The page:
If you were pulled over in a DUI traffic stop, you will likely fear the consequences your charges could come with. Some people convicted of DUI offenses end up spending time in jail, which is an outcome you will want to avoid at all costs. Yet, you may fear this is impossible, given the circumstances surrounding your offense. By reviewing Pennsylvania’s DUI sentencing laws, you can understand whether jail time is likely in your case.
General impairment offenses
In Pennsylvania, DUI convictions can lead to jail time depending on your blood alcohol concentration (BAC) and your number of prior offenses. The state grades DUI severity on three levels, being general impairment, high BAC and highest BAC.
If your BAC registered between 0.08% and 0.099% during your traffic stop, it will qualify as general impairment. A first-time general impairment offense does not usually carry a jail sentence, unless you refuse breath or chemical testing or have a controlled substance in your system. Yet, if you have one prior DUI offense on your record, you could spend between five days and six months in jail. With two or more prior offenses on your record, you could face a jail sentence between 10 days and two years.
High BAC offenses
A high BAC, under Pennsylvania law, falls between 0.10% and 0.159%. If you registered a high BAC during your first DUI offense, you could spend at least 48 hours in jail. If you have one prior DUI offense, you could serve a jail sentence of at least 30 days, though no more than six months. And if you have two or more prior DUI offenses on your record, you could spend between 90 days and five years in jail.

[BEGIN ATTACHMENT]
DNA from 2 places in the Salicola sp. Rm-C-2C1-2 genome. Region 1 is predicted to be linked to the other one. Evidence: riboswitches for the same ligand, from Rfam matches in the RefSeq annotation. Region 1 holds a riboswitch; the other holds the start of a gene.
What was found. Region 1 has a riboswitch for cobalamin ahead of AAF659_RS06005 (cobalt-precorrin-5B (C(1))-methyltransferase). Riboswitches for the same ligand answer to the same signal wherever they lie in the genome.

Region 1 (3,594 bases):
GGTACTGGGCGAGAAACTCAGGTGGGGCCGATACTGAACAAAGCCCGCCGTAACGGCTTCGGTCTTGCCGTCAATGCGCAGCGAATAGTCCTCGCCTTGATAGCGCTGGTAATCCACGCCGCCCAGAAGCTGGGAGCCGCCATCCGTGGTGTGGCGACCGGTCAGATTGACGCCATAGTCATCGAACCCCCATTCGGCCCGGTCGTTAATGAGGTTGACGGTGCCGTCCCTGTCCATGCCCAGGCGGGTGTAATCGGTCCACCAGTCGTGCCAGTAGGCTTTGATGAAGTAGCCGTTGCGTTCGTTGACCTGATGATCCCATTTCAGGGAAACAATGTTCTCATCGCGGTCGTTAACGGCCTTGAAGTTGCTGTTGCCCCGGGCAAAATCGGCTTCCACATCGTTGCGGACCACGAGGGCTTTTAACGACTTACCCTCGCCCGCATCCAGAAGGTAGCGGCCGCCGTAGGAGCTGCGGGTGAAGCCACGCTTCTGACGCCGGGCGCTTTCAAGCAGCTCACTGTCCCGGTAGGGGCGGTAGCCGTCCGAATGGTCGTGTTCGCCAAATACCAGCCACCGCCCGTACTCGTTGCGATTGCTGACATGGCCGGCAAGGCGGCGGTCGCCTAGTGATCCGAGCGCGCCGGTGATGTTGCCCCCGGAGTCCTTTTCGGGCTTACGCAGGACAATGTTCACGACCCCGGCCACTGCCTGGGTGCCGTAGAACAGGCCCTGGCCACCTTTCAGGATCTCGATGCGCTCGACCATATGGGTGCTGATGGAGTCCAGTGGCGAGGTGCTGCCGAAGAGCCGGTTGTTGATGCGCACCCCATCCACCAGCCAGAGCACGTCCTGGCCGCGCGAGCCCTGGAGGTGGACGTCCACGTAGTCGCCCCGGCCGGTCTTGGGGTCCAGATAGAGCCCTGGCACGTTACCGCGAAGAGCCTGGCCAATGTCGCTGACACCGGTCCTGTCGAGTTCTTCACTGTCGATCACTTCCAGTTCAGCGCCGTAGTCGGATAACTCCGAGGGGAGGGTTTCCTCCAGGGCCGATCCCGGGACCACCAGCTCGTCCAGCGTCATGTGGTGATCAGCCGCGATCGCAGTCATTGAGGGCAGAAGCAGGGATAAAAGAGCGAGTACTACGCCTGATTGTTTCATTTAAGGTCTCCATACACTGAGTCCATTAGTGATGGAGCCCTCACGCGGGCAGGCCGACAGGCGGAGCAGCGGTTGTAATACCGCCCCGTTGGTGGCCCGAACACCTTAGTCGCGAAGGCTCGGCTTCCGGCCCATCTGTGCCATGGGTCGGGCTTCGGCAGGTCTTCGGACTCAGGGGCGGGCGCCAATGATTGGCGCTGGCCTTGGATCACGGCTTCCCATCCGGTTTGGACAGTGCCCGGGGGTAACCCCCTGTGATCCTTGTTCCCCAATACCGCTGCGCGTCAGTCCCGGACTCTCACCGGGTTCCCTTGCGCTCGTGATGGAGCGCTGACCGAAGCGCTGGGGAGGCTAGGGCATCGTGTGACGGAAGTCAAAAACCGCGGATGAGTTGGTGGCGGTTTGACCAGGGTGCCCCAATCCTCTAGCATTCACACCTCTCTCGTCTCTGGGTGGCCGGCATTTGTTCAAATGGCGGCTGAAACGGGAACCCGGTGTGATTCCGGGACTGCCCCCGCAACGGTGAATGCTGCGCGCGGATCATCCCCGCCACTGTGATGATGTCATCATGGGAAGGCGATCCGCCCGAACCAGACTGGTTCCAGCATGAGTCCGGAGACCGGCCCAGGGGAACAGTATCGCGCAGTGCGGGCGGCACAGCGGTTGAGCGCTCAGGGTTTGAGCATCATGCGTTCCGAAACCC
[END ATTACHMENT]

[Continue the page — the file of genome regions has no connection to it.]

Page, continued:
Highest BAC offenses
Pennsylvania reserves its harshest DUI penalties for motorists with BACs of 0.16% or greater. If your BAC registered at this level during a first-time offense, you could spend at least 72 hours in jail. If you have one or more prior offenses, though, you could face a jail sentence between 90 days and five years.
Many DUI offenses lead to jail time in Pennsylvania, and you will want to do everything in your power to fight for alternative consequences. Depending on your case, you may qualify for state programs that could reduce your sentence and keep your charges off your record. A criminal defense attorney can help you weigh your options for mitigating your penalties.